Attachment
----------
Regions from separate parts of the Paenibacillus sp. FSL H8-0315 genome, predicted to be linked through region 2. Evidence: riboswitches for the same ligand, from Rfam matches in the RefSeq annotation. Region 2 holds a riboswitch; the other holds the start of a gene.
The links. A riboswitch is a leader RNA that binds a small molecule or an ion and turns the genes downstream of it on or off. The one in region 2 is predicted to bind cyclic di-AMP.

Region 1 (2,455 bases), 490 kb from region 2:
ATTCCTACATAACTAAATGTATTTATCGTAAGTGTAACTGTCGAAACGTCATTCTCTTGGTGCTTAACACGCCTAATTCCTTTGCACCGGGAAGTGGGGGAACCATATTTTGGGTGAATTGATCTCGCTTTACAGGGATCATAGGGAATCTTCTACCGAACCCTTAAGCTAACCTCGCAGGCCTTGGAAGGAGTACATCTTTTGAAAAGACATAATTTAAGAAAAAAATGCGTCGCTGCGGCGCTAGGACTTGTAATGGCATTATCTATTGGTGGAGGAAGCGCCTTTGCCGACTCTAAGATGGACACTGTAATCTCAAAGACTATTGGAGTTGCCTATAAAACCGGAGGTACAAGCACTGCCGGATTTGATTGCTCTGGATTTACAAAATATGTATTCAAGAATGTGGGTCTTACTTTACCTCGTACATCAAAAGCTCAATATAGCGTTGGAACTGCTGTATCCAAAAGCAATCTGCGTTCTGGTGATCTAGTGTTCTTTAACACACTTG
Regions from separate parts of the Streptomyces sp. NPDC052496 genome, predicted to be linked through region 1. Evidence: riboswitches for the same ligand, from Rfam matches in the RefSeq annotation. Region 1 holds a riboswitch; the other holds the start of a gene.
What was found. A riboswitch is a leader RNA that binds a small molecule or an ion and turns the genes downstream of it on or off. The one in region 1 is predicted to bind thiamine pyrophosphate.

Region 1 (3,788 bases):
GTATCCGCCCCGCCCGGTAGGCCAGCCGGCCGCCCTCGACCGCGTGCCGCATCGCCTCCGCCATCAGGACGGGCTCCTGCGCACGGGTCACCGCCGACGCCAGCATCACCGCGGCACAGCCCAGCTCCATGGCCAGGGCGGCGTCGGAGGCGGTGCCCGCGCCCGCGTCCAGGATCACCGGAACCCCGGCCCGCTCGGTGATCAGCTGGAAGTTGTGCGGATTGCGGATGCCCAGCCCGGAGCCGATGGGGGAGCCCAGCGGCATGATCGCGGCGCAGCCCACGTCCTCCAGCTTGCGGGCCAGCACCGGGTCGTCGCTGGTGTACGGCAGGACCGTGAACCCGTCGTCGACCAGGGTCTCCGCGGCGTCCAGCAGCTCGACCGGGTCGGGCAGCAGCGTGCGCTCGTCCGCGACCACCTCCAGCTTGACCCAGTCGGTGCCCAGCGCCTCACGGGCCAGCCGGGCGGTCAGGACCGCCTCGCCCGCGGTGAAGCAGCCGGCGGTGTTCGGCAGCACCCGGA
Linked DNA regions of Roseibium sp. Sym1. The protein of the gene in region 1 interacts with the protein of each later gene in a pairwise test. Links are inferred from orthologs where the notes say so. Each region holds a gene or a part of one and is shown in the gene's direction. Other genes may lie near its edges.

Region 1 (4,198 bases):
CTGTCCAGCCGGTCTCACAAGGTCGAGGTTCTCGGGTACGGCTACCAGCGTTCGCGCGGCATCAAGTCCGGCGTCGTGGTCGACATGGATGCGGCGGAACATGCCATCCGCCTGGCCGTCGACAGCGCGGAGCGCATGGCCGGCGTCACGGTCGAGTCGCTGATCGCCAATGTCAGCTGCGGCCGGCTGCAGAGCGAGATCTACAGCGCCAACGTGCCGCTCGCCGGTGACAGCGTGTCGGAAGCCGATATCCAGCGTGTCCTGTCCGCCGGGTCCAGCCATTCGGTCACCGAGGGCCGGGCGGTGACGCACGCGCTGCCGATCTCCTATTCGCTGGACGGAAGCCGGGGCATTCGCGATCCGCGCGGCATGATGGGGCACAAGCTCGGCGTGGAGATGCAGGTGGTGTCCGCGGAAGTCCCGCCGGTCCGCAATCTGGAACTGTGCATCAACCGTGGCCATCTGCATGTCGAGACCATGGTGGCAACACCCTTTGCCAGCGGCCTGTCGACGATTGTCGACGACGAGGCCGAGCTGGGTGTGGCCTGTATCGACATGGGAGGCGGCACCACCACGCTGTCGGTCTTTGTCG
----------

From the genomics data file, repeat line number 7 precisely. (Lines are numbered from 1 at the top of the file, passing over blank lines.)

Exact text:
Region 1 (3,788 bases):